New Blood Swells the Music Scene
Folk Yeah turns Fernwood into a major venue.
Thursday, September 6, 2007
RECENTLY, THERE HAVE BEEN MANY POSITIVE DEVELOPMENTS in Monterey County’s music scene, including CSUMB acts infiltrating the Peninsula’s clubs and the Golden State Theatre ensnaring a fair share of music legends. But one local promoter has stirred up the scene by booking a wide array of acts – from Japanese metal to wispy British folkies in the rural community of Big Sur.
It all started out on a whim.
Back in January of 2005, Monterey Peninsula resident and avid music fan Britt Govea decided to e-mail longtime indie rock icon Will Oldham (Palace, Bonnie “Prince” Billy) to see if he would do a show in Big Sur. To Govea’s surprise, Oldham e-mailed right back, and the two set up a pair of performances in Fernwood, a rustic bar that until that point hosted mostly local and regional acts on weekends.
“My friends said I was crazy,” Govea says. “They thought that no one was going to travel to Big Sur for a show.”
But the weekend shows were a big success: both sold out and a flood of Bay Area hipsters and music fans took over Fernwood.
Govea and his wife April then formed a production company, Folk Yeah Presents, which has brought a steady stream of national up-and-coming talent to Fernwood and the nearby Henry Miller Library. These acts, including Devendra Banhart, Brightblack Morning Light and Lavender Diamond, have since graced the pages of national music magazines like Rolling Stone.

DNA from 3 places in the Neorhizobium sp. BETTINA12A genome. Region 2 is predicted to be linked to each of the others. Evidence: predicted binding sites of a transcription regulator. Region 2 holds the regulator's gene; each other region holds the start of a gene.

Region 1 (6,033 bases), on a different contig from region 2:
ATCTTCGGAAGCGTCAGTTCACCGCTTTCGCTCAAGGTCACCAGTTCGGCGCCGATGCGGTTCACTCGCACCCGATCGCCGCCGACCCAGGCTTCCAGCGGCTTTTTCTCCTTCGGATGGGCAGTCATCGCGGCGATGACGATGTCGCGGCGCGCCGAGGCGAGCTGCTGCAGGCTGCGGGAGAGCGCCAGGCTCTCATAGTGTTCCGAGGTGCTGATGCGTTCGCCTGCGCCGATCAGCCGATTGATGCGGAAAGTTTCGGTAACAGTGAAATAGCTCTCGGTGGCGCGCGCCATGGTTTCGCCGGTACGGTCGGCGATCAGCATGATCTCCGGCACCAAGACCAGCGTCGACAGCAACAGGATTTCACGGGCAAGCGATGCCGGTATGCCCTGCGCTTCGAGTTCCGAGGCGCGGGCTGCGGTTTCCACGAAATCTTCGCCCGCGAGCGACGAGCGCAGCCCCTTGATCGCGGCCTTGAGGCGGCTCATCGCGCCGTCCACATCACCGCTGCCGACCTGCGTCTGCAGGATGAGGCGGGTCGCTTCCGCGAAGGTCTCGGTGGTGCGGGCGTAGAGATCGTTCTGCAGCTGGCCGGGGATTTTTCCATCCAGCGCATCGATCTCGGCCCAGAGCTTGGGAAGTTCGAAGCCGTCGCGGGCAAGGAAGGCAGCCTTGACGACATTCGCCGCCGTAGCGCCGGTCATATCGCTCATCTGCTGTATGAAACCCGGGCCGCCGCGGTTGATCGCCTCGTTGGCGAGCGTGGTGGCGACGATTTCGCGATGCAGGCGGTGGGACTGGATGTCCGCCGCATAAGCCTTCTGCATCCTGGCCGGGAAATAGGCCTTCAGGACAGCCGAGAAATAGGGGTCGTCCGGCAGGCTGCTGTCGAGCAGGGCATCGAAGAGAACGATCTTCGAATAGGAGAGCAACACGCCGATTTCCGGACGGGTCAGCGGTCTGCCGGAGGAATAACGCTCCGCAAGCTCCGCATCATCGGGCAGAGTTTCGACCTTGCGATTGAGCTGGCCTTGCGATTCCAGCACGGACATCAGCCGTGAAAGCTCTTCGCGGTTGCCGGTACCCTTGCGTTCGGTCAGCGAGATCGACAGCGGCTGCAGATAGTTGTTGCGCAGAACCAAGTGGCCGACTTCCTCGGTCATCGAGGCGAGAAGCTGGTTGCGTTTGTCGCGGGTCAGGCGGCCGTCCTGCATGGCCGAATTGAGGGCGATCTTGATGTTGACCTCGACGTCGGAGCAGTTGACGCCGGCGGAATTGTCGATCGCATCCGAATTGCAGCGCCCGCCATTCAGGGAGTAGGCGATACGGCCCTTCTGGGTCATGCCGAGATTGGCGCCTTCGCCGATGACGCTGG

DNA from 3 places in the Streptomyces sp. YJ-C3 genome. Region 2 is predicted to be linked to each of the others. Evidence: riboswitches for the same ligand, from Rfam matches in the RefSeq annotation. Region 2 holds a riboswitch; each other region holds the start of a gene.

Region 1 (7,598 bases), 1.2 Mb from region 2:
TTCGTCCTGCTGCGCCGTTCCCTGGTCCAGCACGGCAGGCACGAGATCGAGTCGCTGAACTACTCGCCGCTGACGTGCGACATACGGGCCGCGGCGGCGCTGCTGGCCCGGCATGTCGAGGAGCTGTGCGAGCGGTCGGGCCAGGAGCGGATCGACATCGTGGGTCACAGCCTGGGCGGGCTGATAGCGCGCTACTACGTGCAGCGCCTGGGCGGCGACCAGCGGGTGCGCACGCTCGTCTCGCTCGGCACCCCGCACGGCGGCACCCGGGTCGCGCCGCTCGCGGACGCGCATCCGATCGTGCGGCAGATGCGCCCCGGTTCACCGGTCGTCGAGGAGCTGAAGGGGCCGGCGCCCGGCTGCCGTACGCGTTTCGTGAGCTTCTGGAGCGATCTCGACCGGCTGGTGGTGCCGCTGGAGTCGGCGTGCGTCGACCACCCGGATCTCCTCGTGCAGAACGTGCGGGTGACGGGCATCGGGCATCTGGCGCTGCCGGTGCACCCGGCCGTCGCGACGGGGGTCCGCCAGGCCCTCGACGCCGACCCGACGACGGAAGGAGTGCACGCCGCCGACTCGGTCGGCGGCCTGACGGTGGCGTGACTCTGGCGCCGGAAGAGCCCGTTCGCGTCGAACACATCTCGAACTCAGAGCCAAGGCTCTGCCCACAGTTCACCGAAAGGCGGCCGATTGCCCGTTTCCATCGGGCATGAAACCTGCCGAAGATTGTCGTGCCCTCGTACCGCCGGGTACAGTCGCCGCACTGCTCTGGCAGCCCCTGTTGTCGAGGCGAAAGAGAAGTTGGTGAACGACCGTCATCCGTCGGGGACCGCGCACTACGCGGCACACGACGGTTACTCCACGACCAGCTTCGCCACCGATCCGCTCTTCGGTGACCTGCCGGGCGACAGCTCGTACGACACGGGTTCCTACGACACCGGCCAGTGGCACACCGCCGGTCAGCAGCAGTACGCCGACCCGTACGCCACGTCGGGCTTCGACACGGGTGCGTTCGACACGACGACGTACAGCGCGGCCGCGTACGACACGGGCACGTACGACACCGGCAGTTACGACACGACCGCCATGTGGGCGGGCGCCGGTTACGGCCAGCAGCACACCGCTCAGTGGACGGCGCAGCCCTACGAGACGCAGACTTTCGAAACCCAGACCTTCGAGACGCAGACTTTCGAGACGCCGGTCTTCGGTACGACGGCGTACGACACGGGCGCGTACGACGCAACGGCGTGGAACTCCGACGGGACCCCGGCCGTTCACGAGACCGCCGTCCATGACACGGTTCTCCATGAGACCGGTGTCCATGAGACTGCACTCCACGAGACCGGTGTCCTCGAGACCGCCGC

This past spring and summer, Folk Yeah raised the bar. In May, Chris Robinson of the multi-platinum The Black Crowes did a packed evening show at Fernwood followed by an afternoon at the Henry Miller Library. A month later, Pegi Young, rock icon Neil’s wife, held her first public concert ever at a Henry Miller Folk Yeah event.
Now, with the crowded Big Sur tourist season coming to a close, Folk Yeah is lining up a fresh slate of happenings for this fall. On Oct. 13, they are staging an 11-hour event called the 3D Picnic. Featuring two stages of music including a performance by experimental rock and folk outfit Akron/Family, the all-day event is also a visual arts festival with a three-dimensional projection show.
The following weekend, Oct. 19 and 20, Folk Yeah holds its annual Fall Festival at Fernwood. Inside the tiny venue, which can hold 150 people when all the furniture is moved out, Dr. Dog – an eclectic indie rock band currently playing baseball stadiums and large auditoriums with Wilco – will headline Friday evening. The next night, Folk Yeah will host The Fiery Furnaces. Written up in national publications like the New York Times and the Boston Globe, the brother-sister act has released a couple of dizzying concept albums.
Now, with musicians asking him to book shows and publications like the San Francisco Chronicle writing about his events, Govea is looking to build a stage in a field behind Fernwood to accommodate bigger performances. Govea sees one primary reason why so many acts seem to want to play the Folk Yeah shows. “It feels like there is some cosmic pull to Big Sur,” he says.
To see a list of upcoming Folk Yeah shows, visitmyspace.com/folkyeahpresents.